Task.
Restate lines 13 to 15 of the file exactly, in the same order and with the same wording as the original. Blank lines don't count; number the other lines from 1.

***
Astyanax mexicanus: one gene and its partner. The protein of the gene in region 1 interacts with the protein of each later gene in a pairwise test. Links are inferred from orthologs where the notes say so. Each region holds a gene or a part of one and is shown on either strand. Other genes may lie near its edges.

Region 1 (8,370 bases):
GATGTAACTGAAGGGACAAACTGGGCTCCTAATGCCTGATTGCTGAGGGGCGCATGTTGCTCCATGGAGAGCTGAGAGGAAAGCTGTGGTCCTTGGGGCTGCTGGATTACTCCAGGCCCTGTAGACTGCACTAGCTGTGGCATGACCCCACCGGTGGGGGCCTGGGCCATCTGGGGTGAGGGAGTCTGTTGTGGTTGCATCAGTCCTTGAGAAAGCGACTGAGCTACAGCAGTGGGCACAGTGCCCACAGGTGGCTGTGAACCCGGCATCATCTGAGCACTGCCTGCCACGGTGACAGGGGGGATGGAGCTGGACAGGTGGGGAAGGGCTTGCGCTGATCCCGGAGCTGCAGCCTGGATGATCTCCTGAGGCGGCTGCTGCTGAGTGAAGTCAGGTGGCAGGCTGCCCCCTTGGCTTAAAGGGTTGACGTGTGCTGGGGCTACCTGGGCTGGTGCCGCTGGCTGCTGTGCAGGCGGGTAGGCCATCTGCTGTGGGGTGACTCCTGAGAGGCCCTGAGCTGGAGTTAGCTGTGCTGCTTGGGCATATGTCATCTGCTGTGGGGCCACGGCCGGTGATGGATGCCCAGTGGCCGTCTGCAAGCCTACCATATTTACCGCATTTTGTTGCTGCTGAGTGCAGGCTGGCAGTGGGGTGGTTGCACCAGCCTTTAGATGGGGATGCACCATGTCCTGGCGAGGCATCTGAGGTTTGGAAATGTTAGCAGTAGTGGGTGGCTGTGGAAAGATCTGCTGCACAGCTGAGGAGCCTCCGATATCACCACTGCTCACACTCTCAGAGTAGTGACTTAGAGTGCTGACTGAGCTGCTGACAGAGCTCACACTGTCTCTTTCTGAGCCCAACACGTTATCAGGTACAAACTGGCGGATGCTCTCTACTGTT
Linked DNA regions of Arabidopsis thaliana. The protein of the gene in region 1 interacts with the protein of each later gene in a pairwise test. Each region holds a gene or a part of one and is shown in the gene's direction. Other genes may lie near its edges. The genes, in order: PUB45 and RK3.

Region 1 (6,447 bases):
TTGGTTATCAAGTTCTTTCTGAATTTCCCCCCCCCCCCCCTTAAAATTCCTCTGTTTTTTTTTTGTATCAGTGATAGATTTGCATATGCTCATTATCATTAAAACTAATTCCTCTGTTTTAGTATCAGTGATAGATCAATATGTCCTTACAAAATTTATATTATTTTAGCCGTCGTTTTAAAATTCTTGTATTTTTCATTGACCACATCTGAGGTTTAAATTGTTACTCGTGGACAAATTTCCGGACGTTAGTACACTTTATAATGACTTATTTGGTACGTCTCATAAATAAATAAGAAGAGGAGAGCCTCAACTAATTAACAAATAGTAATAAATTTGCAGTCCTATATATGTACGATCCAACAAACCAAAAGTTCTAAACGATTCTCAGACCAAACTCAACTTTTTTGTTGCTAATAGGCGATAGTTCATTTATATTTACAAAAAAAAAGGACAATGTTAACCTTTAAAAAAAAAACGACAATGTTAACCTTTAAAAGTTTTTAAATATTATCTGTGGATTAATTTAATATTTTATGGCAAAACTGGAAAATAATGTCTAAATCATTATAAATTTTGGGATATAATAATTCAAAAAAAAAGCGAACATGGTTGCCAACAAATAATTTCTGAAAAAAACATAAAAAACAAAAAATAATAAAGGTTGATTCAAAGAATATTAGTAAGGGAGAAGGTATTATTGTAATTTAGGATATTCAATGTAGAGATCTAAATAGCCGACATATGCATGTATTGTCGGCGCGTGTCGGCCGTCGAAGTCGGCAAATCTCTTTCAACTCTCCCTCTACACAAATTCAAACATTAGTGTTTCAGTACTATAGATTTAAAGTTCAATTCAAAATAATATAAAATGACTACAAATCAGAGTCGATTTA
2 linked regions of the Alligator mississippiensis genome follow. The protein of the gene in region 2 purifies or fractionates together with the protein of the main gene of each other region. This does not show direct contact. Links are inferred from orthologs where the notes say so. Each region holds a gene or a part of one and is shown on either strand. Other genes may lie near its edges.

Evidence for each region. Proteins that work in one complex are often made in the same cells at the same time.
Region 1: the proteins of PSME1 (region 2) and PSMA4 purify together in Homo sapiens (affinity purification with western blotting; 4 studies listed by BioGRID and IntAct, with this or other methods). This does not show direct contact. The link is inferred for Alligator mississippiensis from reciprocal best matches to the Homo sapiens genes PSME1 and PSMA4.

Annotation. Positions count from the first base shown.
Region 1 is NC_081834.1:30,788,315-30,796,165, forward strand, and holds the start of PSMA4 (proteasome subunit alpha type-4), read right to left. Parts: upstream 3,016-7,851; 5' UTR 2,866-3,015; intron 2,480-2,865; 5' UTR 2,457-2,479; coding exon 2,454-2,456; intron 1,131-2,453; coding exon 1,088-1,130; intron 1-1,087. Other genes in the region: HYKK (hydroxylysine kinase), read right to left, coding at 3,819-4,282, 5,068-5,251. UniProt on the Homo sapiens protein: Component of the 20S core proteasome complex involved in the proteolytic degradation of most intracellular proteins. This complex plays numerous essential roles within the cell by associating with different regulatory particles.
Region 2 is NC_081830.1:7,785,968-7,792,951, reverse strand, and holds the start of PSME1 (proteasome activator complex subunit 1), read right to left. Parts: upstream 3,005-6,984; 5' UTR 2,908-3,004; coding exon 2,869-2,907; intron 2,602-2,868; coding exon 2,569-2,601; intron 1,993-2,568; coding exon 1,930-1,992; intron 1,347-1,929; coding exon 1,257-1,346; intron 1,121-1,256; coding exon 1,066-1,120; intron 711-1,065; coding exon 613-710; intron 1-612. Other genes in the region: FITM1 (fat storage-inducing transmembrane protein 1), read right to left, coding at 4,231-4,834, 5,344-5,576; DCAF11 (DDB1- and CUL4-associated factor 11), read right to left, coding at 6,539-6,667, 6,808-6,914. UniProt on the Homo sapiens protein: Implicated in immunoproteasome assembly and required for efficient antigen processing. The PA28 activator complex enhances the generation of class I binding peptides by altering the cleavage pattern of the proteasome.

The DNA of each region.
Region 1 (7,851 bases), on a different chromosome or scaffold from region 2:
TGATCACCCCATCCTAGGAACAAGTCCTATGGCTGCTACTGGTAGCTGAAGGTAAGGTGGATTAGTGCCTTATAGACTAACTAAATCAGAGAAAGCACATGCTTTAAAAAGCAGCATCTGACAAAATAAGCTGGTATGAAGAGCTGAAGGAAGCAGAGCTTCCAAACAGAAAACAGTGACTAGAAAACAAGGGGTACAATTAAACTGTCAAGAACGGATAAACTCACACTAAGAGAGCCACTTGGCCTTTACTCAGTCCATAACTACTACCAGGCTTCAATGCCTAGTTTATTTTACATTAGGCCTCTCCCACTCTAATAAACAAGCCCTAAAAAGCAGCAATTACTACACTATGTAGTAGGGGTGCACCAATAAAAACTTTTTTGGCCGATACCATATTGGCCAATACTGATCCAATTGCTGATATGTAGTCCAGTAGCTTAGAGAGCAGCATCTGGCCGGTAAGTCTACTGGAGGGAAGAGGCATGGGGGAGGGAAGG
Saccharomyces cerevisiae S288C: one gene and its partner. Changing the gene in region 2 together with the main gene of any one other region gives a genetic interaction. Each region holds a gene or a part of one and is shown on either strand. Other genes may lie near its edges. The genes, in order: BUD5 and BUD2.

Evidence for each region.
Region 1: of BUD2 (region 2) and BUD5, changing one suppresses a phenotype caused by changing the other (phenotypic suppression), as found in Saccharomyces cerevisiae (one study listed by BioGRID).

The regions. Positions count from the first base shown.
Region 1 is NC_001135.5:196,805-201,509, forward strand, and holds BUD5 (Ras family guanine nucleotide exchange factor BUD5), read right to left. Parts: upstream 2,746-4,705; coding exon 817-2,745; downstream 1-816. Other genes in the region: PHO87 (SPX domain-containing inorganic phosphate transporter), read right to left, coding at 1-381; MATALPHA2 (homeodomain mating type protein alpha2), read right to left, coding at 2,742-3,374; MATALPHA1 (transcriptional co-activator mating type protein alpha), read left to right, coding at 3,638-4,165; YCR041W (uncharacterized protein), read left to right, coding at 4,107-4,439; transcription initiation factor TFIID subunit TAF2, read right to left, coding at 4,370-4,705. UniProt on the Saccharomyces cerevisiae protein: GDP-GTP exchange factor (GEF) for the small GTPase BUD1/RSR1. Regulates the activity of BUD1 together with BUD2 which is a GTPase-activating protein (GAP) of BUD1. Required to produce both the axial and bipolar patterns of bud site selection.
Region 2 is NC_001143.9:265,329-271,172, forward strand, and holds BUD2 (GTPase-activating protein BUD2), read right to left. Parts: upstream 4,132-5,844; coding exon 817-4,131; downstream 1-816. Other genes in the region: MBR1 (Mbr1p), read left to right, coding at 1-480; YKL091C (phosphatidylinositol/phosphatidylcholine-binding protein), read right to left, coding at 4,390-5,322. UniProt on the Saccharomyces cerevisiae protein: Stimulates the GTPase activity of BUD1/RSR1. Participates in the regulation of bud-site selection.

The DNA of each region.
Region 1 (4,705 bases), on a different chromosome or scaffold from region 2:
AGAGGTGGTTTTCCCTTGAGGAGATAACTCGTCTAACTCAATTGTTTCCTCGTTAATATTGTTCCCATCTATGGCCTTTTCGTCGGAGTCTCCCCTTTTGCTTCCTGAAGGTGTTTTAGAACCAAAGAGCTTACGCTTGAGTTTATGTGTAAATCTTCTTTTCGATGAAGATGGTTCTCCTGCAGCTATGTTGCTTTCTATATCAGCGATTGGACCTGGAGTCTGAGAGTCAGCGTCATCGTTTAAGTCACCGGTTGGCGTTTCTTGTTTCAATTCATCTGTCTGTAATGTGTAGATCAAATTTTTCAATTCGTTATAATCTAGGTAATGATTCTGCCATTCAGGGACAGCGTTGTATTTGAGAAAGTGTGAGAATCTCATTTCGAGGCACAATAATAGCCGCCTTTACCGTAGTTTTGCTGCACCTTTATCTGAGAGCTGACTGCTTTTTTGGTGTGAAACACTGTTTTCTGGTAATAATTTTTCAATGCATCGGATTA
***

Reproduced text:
The DNA of each region.
Region 1 (7,851 bases), on a different chromosome or scaffold from region 2:
TGATCACCCCATCCTAGGAACAAGTCCTATGGCTGCTACTGGTAGCTGAAGGTAAGGTGGATTAGTGCCTTATAGACTAACTAAATCAGAGAAAGCACATGCTTTAAAAAGCAGCATCTGACAAAATAAGCTGGTATGAAGAGCTGAAGGAAGCAGAGCTTCCAAACAGAAAACAGTGACTAGAAAACAAGGGGTACAATTAAACTGTCAAGAACGGATAAACTCACACTAAGAGAGCCACTTGGCCTTTACTCAGTCCATAACTACTACCAGGCTTCAATGCCTAGTTTATTTTACATTAGGCCTCTCCCACTCTAATAAACAAGCCCTAAAAAGCAGCAATTACTACACTATGTAGTAGGGGTGCACCAATAAAAACTTTTTTGGCCGATACCATATTGGCCAATACTGATCCAATTGCTGATATGTAGTCCAGTAGCTTAGAGAGCAGCATCTGGCCGGTAAGTCTACTGGAGGGAAGAGGCATGGGGGAGGGAAGG